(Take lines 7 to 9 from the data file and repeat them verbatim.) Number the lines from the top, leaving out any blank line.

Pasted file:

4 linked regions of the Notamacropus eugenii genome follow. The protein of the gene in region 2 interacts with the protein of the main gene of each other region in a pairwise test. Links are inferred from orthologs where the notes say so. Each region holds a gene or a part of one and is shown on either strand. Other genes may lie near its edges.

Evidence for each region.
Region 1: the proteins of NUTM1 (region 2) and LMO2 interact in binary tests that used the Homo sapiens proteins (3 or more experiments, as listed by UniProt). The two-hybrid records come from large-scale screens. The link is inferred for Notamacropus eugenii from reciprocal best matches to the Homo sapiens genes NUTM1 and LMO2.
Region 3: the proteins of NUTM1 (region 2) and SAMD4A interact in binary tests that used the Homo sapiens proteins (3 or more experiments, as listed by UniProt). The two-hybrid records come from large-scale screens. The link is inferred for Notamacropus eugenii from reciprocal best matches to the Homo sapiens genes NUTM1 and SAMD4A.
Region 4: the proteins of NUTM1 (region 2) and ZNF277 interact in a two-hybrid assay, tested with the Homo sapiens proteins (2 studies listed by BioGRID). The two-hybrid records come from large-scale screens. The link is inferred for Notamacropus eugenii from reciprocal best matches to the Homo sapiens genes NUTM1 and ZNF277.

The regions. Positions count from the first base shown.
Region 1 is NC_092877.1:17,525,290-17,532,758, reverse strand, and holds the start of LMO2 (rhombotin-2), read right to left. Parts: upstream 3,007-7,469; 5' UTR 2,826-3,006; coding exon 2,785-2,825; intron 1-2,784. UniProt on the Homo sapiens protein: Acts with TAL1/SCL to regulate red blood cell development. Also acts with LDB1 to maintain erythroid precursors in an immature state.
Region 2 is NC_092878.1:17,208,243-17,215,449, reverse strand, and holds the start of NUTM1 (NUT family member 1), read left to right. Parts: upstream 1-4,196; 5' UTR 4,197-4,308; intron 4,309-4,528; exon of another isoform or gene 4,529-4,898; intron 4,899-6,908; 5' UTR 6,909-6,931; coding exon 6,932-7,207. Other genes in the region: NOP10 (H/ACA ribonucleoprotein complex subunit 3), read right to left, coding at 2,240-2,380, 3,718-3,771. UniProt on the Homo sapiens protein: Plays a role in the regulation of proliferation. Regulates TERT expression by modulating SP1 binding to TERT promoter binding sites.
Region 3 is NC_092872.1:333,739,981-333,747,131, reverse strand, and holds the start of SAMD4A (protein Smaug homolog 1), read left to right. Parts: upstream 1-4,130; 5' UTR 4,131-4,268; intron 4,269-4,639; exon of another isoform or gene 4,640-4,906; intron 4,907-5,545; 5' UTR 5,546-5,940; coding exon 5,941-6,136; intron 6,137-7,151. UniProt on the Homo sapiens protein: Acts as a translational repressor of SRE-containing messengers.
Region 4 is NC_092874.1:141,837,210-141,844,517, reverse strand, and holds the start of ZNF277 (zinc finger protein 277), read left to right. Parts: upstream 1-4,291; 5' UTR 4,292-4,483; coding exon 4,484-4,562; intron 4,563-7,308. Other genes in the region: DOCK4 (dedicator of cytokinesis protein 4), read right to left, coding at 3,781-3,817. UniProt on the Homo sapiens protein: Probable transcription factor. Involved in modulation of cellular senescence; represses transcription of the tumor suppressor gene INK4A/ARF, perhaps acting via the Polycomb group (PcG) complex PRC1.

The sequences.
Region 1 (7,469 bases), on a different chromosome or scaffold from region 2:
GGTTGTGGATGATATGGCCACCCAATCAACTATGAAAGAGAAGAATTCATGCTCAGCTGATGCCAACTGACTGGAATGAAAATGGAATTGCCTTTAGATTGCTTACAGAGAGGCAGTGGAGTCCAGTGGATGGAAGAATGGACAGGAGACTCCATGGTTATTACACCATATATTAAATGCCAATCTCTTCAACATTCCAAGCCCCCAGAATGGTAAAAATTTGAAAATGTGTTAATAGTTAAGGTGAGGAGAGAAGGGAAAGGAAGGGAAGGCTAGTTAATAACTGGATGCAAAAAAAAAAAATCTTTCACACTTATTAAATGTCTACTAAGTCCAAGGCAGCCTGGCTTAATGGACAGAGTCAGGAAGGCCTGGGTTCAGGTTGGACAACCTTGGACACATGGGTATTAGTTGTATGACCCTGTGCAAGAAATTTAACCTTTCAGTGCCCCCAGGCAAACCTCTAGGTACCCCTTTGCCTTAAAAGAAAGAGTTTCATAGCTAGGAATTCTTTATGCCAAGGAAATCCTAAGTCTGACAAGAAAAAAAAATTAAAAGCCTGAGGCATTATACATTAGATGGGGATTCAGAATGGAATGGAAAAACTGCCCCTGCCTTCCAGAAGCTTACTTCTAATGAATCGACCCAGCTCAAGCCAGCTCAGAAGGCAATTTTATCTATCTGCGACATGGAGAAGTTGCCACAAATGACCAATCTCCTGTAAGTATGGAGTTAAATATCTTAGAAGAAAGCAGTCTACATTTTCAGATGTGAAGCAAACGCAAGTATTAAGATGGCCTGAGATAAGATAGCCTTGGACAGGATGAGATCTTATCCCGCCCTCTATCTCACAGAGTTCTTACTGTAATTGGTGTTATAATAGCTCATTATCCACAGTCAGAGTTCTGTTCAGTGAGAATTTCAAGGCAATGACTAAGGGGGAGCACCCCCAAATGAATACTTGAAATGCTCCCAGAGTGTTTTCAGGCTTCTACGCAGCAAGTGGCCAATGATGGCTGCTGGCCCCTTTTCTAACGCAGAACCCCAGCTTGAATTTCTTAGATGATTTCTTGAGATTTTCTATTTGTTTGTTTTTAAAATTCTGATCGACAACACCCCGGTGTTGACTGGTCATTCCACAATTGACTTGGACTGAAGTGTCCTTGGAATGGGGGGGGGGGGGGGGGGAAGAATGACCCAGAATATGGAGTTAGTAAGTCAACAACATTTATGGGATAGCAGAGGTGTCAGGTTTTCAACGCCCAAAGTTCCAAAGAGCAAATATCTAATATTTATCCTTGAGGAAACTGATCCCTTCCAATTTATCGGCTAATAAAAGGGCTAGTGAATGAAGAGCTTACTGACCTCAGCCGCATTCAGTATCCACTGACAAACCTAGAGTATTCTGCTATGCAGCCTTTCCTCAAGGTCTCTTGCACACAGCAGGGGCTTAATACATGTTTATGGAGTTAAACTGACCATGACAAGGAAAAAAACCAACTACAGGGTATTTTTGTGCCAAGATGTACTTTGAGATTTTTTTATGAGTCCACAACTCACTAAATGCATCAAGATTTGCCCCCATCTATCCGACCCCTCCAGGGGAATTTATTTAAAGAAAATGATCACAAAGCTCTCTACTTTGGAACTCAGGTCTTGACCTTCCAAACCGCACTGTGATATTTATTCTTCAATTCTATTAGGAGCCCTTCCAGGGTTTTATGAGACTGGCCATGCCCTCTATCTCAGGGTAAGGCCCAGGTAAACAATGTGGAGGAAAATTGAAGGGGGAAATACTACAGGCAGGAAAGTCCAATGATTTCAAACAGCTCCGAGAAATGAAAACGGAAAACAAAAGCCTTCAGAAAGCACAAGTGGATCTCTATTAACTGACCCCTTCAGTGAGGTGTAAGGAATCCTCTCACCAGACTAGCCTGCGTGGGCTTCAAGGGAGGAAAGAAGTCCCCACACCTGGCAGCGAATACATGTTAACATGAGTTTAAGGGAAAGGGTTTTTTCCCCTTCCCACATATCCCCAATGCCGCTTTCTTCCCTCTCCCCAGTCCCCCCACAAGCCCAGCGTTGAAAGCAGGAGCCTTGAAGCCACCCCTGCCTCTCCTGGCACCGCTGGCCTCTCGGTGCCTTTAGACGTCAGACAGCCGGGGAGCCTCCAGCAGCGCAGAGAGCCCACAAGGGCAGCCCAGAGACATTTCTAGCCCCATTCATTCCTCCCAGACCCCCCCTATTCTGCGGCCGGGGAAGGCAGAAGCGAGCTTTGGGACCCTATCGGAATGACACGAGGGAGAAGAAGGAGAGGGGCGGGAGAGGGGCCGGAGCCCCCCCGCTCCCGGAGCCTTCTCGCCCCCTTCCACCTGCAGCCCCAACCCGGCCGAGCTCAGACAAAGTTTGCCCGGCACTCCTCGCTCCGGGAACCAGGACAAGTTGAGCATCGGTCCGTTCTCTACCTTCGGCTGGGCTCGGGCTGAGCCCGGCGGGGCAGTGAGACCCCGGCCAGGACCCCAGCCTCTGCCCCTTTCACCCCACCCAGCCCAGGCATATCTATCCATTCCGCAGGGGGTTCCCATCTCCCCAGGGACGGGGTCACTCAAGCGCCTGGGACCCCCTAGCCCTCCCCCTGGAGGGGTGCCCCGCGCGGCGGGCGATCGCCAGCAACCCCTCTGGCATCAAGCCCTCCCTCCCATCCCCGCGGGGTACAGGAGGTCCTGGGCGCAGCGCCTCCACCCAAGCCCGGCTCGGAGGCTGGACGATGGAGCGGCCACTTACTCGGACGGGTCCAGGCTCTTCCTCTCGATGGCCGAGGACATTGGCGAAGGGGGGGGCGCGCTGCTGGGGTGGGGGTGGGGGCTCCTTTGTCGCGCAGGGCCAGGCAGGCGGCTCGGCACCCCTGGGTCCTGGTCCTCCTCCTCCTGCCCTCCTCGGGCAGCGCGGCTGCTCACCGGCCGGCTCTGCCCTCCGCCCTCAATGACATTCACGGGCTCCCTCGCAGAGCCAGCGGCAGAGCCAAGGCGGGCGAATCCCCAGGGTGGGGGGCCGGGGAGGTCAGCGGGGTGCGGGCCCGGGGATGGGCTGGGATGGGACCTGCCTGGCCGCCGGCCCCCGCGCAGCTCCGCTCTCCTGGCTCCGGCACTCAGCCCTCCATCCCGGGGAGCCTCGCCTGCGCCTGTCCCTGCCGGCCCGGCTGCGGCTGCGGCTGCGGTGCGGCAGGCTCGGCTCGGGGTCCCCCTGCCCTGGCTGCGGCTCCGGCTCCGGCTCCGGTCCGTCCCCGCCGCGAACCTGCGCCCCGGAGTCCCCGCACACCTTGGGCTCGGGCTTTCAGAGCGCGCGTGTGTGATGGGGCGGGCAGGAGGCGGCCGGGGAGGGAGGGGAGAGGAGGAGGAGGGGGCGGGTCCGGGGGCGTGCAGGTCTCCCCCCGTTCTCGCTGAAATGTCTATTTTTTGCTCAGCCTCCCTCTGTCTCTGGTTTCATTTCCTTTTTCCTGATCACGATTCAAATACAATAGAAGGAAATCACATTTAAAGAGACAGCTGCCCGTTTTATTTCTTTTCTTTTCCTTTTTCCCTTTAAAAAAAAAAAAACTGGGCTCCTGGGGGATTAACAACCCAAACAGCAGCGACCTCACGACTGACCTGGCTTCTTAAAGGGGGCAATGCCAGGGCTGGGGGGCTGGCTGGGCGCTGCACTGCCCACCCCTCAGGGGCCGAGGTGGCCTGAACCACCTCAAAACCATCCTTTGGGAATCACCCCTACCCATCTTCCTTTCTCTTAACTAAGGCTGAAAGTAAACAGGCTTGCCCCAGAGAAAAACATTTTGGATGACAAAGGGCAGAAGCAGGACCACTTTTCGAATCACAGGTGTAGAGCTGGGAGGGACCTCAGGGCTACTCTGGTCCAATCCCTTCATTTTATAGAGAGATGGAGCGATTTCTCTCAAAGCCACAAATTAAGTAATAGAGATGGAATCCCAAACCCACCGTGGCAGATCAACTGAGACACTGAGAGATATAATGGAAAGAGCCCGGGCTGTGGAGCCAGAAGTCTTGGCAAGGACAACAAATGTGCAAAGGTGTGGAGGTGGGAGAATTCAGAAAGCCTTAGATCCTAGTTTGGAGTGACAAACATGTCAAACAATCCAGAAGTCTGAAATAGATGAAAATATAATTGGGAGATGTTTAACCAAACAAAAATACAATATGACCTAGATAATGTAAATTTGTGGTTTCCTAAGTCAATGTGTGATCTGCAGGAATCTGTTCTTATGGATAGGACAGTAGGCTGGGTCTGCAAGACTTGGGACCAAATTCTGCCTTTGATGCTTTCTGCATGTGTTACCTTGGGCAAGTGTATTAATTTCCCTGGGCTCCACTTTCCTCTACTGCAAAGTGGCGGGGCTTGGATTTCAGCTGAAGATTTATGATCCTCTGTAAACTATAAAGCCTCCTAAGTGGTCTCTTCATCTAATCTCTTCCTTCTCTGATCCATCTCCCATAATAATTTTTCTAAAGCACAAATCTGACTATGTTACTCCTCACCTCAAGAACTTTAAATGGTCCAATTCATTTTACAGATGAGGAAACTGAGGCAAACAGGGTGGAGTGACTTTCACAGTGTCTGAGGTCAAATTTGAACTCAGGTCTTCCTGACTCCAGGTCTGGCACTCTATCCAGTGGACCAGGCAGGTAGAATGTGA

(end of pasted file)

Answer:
Region 1 is NC_092877.1:17,525,290-17,532,758, reverse strand, and holds the start of LMO2 (rhombotin-2), read right to left. Parts: upstream 3,007-7,469; 5' UTR 2,826-3,006; coding exon 2,785-2,825; intron 1-2,784. UniProt on the Homo sapiens protein: Acts with TAL1/SCL to regulate red blood cell development. Also acts with LDB1 to maintain erythroid precursors in an immature state.
Region 2 is NC_092878.1:17,208,243-17,215,449, reverse strand, and holds the start of NUTM1 (NUT family member 1), read left to right. Parts: upstream 1-4,196; 5' UTR 4,197-4,308; intron 4,309-4,528; exon of another isoform or gene 4,529-4,898; intron 4,899-6,908; 5' UTR 6,909-6,931; coding exon 6,932-7,207. Other genes in the region: NOP10 (H/ACA ribonucleoprotein complex subunit 3), read right to left, coding at 2,240-2,380, 3,718-3,771. UniProt on the Homo sapiens protein: Plays a role in the regulation of proliferation. Regulates TERT expression by modulating SP1 binding to TERT promoter binding sites.
Region 3 is NC_092872.1:333,739,981-333,747,131, reverse strand, and holds the start of SAMD4A (protein Smaug homolog 1), read left to right. Parts: upstream 1-4,130; 5' UTR 4,131-4,268; intron 4,269-4,639; exon of another isoform or gene 4,640-4,906; intron 4,907-5,545; 5' UTR 5,546-5,940; coding exon 5,941-6,136; intron 6,137-7,151. UniProt on the Homo sapiens protein: Acts as a translational repressor of SRE-containing messengers.